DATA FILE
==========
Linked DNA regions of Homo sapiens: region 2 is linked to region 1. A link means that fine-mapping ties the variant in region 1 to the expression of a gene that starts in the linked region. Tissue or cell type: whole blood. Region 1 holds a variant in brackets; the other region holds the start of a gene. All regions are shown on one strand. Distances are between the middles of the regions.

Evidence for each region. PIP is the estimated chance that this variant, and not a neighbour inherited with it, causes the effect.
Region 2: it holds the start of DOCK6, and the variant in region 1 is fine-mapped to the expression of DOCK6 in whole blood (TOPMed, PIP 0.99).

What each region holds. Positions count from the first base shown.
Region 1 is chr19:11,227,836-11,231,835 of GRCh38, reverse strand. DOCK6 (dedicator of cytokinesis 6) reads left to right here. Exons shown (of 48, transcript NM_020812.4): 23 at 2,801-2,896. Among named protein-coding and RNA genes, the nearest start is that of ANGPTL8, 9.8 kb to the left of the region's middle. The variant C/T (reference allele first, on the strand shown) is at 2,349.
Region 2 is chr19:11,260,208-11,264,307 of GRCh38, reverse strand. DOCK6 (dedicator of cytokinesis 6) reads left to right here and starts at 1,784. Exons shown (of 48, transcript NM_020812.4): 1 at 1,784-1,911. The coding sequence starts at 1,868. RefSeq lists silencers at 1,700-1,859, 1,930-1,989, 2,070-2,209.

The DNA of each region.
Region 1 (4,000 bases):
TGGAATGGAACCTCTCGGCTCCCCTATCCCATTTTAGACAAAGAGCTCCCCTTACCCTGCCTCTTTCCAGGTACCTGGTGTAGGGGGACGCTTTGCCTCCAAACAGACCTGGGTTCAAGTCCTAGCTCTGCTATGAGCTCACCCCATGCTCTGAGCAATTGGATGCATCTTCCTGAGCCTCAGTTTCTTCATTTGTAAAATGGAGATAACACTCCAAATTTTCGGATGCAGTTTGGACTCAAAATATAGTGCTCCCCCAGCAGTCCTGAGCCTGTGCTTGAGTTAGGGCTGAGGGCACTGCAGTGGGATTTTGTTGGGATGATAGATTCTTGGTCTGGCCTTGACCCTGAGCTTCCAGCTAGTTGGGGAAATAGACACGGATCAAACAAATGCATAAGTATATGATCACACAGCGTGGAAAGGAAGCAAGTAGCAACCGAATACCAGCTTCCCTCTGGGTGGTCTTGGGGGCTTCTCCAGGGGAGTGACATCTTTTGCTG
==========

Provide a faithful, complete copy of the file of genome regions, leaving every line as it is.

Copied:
Linked DNA regions of Homo sapiens: region 2 is linked to region 1. A link means that fine-mapping ties the variant in region 1 to the expression of a gene that starts in the linked region. Tissue or cell type: whole blood. Region 1 holds a variant in brackets; the other region holds the start of a gene. All regions are shown on one strand. Distances are between the middles of the regions.

Evidence for each region. PIP is the estimated chance that this variant, and not a neighbour inherited with it, causes the effect.
Region 2: it holds the start of DOCK6, and the variant in region 1 is fine-mapped to the expression of DOCK6 in whole blood (TOPMed, PIP 0.99).

What each region holds. Positions count from the first base shown.
Region 1 is chr19:11,227,836-11,231,835 of GRCh38, reverse strand. DOCK6 (dedicator of cytokinesis 6) reads left to right here. Exons shown (of 48, transcript NM_020812.4): 23 at 2,801-2,896. Among named protein-coding and RNA genes, the nearest start is that of ANGPTL8, 9.8 kb to the left of the region's middle. The variant C/T (reference allele first, on the strand shown) is at 2,349.
Region 2 is chr19:11,260,208-11,264,307 of GRCh38, reverse strand. DOCK6 (dedicator of cytokinesis 6) reads left to right here and starts at 1,784. Exons shown (of 48, transcript NM_020812.4): 1 at 1,784-1,911. The coding sequence starts at 1,868. RefSeq lists silencers at 1,700-1,859, 1,930-1,989, 2,070-2,209.

The DNA of each region.
Region 1 (4,000 bases):
TGGAATGGAACCTCTCGGCTCCCCTATCCCATTTTAGACAAAGAGCTCCCCTTACCCTGCCTCTTTCCAGGTACCTGGTGTAGGGGGACGCTTTGCCTCCAAACAGACCTGGGTTCAAGTCCTAGCTCTGCTATGAGCTCACCCCATGCTCTGAGCAATTGGATGCATCTTCCTGAGCCTCAGTTTCTTCATTTGTAAAATGGAGATAACACTCCAAATTTTCGGATGCAGTTTGGACTCAAAATATAGTGCTCCCCCAGCAGTCCTGAGCCTGTGCTTGAGTTAGGGCTGAGGGCACTGCAGTGGGATTTTGTTGGGATGATAGATTCTTGGTCTGGCCTTGACCCTGAGCTTCCAGCTAGTTGGGGAAATAGACACGGATCAAACAAATGCATAAGTATATGATCACACAGCGTGGAAAGGAAGCAAGTAGCAACCGAATACCAGCTTCCCTCTGGGTGGTCTTGGGGGCTTCTCCAGGGGAGTGACATCTTTTGCTG